School nurse struggling with IVF is a mum after teacher asks to be surrogate

A school nurse who missed out on five chances of having a baby finally fulfilled her dream of being a mum when a teacher friend agreed to be her surrogate.

Katherine Bateson, 41, endured four years of anguish in a desperate attempt to have a baby with her PE teacher husband Alan, 39.

The couple conceived naturally but Katherine had a miscarriage before four failed rounds of IVF.

They then decided to use a surrogate and matched with a woman but were heartbroken when she changed her mind.

Katherine was comforted by Lisa Williams, 42, a PE teacher with Alan, who volunteered to be her surrogate.

Katherine’s eggs were fertilised using Alan’s sperm, the embryos implanted in Lisa’s womb and after a successful pregnancy, Lisa gave birth to 7lb 2oz baby Quinn.

Katherine, from south-east London, said: ‘We had done four rounds of IVF and fallen pregnant naturally once and that was a miscarriage, and then from the four rounds of IVF we had another miscarriage and then one ectopic pregnancy.

‘But I have an autoimmune disorder and we tried every drug going, and then we had two embryos left and it was at that point that we did look at adoption, but thought with two embryos left it was worth trying with a surrogate rather than with me again.

‘We just didn’t know if it was something with my body that wasn’t working properly.

‘And my mental health was struggling so we decided I couldn’t do IVF any more.

‘I just found it so hard and quite traumatising, the whole process and everything that comes with it.

‘It’s like one moment you’re really excited and doing the egg transfer and the anticipation of the two-week wait, and then to get the news you’re pregnant and something goes wrong, it is physically and mentally draining.’

Katherine added: ‘We were really nervous about the whole surrogacy route as obviously it’s not that well known about and often you have to sort of navigate it all yourself.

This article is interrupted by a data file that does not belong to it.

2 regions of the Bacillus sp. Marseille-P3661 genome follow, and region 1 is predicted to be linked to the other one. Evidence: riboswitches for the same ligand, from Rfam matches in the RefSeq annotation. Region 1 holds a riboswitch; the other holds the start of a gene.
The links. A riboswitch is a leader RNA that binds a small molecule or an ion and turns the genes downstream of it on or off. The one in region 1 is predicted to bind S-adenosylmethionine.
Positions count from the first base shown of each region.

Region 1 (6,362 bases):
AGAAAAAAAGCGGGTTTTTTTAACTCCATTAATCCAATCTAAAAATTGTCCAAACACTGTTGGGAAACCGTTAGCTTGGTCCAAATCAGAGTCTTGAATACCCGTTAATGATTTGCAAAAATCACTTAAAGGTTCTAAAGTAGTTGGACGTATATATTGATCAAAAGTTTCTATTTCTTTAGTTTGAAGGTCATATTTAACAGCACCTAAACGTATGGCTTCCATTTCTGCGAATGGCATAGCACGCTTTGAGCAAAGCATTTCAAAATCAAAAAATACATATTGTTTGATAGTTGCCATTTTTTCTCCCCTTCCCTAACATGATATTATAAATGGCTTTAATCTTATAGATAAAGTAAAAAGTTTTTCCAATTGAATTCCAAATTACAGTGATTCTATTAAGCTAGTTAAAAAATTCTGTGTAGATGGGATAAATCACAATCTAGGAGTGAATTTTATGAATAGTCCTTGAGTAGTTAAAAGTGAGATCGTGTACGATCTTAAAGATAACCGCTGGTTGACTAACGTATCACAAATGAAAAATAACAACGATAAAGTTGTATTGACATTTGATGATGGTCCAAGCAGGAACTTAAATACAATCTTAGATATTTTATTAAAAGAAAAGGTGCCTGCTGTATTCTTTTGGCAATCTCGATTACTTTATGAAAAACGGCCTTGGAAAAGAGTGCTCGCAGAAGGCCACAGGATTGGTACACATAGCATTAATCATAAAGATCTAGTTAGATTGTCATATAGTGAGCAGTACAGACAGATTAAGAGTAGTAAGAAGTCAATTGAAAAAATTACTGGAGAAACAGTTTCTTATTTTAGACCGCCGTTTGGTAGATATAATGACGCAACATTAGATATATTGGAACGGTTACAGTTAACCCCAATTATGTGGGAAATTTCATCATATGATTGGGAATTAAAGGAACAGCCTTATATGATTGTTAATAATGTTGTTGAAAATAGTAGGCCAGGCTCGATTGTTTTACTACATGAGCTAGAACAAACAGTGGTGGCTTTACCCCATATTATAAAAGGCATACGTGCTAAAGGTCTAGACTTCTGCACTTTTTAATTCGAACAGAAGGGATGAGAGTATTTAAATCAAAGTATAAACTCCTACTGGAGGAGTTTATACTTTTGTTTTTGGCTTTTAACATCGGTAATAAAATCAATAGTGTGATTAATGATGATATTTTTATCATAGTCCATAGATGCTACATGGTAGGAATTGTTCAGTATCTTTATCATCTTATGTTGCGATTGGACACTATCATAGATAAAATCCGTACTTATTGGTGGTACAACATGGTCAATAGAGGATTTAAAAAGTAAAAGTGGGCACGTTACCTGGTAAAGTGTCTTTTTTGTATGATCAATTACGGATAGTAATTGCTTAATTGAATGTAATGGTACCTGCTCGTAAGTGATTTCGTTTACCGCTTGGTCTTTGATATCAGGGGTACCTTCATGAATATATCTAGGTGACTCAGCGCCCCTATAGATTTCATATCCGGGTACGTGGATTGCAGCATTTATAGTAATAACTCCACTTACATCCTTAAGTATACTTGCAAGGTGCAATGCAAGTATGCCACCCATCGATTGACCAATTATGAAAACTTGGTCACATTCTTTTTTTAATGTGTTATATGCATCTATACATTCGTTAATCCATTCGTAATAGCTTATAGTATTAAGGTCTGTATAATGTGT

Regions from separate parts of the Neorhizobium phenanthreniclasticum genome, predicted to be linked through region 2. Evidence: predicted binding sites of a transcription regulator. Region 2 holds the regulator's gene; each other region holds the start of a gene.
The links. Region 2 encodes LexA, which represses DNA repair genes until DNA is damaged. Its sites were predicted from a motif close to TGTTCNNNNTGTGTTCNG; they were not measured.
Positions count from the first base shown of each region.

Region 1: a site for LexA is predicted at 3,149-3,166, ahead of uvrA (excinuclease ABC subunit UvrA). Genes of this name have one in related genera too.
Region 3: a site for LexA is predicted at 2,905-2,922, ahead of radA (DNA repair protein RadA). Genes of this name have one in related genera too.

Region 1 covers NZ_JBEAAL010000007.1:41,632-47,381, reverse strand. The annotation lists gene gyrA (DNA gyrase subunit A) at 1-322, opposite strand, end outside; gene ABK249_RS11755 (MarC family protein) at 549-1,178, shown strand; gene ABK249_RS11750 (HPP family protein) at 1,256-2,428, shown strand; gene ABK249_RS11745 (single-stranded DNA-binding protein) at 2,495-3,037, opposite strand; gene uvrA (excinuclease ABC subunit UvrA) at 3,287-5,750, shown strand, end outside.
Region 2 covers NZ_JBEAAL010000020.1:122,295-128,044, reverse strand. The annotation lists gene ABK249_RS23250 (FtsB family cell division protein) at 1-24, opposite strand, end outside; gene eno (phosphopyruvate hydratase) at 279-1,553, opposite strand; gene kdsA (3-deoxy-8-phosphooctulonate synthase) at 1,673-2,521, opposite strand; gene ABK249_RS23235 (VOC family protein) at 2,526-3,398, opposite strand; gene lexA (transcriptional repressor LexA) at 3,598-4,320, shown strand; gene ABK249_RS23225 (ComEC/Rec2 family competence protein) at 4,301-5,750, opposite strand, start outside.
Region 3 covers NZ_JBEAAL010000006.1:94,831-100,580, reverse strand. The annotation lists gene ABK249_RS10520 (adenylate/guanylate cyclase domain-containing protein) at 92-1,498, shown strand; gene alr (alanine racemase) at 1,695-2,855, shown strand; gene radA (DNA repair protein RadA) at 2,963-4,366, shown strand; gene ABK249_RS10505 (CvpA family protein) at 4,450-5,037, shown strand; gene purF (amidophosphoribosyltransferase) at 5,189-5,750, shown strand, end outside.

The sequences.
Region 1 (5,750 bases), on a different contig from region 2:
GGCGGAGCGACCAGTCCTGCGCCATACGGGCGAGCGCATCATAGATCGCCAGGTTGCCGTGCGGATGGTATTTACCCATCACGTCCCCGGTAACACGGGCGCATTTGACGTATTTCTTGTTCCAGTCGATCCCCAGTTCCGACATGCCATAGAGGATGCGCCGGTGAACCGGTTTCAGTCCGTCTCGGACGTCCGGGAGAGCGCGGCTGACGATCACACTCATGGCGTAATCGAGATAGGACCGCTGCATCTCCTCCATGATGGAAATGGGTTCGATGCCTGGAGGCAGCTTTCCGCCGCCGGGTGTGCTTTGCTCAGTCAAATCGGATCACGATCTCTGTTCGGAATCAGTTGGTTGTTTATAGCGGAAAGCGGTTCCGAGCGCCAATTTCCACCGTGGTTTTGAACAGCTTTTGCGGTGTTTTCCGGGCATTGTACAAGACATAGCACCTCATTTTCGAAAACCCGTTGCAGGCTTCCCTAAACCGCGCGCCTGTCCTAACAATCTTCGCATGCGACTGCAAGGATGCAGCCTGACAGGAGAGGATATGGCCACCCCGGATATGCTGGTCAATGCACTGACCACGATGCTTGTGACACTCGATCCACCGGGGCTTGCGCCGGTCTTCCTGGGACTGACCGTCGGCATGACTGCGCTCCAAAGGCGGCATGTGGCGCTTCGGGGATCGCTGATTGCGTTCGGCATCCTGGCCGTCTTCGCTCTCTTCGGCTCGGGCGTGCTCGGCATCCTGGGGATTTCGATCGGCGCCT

‘I know it’s a lot you’re asking of someone to do, but it was just awful and devastating and to think we might have to wait another six or 12 months, it was just like our life was on hold.

‘I was actually in my office when I got the call and Lisa had just walked in and I told her what had happened and was just crying.

‘She then took me out for dinner and offered to become our surrogate and it just went from there.

‘Throughout the whole pregnancy we had a group chat together with our husbands and we would text and get over the first seven weeks, then the first months, and then when he was viable we started to allow ourselves to get excited.

‘It was just so nice to see the chat relaxing as the pregnancy went on.

‘For me, during the labour, it was like I was the man and I was there being a spare part as I couldn’t really do anything, and I did find it hard watching a friend go through that and had that sense of guilt and that we had asked too much.’

The couple live near Lisa, her accountant husband Richard, 47, and their three children, Grace, 12, Oliver, 15, and Zac, nine.

Lisa, who had her first child through IVF, said: ‘That was one of the linking factors to the whole story as we had gone through struggles ourselves.

‘But I have worked with Katherine’s husband for the last five years so I met her through him and we just struck up a friendship and got on really well, and I guess that’s when she opened up about their struggles.

‘I just remember her being absolutely devastated, it was like her whole world had collapsed when they phoned and told her the surrogate had fallen through — it was just horrible.

‘So that’s when I said I could do it, and went and spoke to my partner who thought it was a great idea.

‘People keep saying it’s such a lovely thing to do and I’m amazing, but I don’t quite grasp it.

‘I think I know I have done a really nice thing but don’t think I deserve all the heroics.

‘I just keep saying to everybody, I’m the incubator and the oven.

‘There was never any feelings of I’m giving up my child because he wasn’t my blood or any genetic connection.’

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